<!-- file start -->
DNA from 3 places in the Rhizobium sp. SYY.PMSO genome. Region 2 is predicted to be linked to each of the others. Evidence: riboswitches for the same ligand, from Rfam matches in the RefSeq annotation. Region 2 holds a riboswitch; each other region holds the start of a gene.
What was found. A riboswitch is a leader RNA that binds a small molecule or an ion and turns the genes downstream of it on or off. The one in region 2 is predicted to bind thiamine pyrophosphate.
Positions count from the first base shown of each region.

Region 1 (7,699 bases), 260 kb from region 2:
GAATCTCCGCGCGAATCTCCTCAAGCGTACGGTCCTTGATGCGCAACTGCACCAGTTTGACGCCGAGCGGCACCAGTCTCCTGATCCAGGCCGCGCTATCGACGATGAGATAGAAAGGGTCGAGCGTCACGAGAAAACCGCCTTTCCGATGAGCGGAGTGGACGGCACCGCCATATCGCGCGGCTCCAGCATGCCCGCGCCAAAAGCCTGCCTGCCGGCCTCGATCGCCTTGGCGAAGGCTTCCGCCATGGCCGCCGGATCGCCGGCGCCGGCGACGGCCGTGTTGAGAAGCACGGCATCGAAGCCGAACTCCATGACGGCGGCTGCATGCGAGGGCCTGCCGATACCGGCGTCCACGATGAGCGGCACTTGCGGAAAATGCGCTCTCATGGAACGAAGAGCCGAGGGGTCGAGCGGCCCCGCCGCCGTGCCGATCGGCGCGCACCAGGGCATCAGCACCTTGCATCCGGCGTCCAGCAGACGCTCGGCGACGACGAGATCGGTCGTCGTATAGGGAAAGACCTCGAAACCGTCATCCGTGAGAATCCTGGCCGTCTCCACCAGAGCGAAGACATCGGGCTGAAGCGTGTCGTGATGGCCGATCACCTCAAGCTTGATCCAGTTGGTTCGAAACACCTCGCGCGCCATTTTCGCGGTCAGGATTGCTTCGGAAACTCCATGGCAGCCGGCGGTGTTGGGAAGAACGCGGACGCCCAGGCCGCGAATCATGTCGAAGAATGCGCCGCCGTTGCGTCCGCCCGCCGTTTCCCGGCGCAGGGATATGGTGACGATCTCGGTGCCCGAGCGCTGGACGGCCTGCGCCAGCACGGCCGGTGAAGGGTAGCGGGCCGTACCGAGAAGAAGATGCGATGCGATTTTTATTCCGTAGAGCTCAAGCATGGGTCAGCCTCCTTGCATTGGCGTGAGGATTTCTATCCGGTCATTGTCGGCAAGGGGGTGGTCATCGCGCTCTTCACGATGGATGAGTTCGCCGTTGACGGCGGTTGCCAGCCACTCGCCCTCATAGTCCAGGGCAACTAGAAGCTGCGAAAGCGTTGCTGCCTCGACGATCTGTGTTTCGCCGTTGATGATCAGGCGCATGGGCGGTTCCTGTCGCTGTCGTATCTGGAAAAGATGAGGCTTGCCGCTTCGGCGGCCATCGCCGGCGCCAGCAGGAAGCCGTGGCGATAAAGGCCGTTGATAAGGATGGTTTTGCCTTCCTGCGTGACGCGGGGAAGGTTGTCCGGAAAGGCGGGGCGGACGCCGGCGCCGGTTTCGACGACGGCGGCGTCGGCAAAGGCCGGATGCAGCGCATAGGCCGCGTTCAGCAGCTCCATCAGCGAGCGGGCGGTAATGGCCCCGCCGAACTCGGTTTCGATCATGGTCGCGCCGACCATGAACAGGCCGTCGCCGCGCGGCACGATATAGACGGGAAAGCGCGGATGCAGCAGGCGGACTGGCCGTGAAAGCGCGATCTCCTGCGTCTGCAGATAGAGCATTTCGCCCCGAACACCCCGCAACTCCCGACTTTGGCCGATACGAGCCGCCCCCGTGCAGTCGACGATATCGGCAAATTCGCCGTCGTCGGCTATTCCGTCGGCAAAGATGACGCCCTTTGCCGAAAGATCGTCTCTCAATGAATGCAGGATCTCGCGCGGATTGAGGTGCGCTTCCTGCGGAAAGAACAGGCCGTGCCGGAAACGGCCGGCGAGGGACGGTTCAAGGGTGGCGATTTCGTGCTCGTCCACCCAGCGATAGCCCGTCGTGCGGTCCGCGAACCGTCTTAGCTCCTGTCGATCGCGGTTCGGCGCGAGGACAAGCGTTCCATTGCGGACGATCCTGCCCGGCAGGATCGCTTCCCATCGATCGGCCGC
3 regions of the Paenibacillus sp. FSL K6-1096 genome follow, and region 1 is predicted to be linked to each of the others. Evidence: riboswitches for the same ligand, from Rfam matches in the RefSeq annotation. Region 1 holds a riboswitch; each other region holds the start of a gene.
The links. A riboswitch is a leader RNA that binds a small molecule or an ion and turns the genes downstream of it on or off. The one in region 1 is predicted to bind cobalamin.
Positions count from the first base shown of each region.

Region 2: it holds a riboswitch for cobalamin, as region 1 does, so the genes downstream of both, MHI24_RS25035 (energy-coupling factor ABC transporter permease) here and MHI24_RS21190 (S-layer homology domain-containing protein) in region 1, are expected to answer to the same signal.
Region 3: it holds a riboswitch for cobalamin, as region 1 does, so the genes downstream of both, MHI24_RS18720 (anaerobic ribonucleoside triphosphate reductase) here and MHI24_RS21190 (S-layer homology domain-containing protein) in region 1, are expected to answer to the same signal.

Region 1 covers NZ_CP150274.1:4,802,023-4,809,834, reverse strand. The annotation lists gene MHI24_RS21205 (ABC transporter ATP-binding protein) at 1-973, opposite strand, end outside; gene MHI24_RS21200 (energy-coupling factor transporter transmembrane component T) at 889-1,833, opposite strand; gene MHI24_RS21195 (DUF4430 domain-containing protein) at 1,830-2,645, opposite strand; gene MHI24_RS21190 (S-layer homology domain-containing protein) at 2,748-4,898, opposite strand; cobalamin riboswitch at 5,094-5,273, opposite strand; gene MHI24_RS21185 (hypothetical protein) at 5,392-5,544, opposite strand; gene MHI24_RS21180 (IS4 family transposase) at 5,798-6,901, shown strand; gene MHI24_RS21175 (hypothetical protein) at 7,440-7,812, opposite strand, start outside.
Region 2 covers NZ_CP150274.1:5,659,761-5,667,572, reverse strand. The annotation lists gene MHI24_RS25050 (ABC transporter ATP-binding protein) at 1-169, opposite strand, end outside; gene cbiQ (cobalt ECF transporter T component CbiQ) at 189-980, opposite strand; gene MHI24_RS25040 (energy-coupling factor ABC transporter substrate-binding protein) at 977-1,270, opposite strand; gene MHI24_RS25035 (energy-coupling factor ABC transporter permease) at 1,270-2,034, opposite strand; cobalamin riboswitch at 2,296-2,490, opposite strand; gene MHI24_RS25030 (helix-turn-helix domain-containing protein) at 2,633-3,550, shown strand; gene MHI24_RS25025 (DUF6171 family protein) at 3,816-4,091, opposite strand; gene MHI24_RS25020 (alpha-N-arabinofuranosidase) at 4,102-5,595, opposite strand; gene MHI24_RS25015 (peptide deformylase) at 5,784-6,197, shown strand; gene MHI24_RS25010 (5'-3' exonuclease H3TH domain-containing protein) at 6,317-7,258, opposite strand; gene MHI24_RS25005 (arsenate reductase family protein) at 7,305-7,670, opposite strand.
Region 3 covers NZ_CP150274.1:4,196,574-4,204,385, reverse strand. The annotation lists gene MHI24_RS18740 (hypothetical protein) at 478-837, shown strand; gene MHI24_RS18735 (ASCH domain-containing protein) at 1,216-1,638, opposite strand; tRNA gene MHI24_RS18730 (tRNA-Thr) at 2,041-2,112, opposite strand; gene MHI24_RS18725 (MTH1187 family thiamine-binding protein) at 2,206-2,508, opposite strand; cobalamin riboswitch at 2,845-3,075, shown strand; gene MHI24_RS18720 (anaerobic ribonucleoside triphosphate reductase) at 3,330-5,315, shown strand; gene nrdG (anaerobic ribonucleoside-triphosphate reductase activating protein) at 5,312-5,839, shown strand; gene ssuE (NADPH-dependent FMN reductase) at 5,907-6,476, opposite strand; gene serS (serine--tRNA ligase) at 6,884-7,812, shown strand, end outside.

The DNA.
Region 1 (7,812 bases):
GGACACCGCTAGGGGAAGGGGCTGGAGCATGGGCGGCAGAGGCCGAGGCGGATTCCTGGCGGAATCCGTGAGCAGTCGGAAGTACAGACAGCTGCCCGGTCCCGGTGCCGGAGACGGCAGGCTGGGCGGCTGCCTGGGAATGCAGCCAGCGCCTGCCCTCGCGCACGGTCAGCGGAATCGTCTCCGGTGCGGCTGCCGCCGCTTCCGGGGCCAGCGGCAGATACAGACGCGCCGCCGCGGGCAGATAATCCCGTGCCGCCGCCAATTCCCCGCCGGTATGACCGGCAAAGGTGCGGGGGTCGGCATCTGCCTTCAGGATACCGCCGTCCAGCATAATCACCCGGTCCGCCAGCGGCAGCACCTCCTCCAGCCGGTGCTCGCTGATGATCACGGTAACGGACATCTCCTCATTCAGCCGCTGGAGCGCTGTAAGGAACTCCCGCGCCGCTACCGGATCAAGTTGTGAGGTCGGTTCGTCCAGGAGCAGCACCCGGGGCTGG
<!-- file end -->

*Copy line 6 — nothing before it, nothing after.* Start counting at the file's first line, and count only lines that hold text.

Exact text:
3 regions of the Paenibacillus sp. FSL K6-1096 genome follow, and region 1 is predicted to be linked to each of the others. Evidence: riboswitches for the same ligand, from Rfam matches in the RefSeq annotation. Region 1 holds a riboswitch; each other region holds the start of a gene.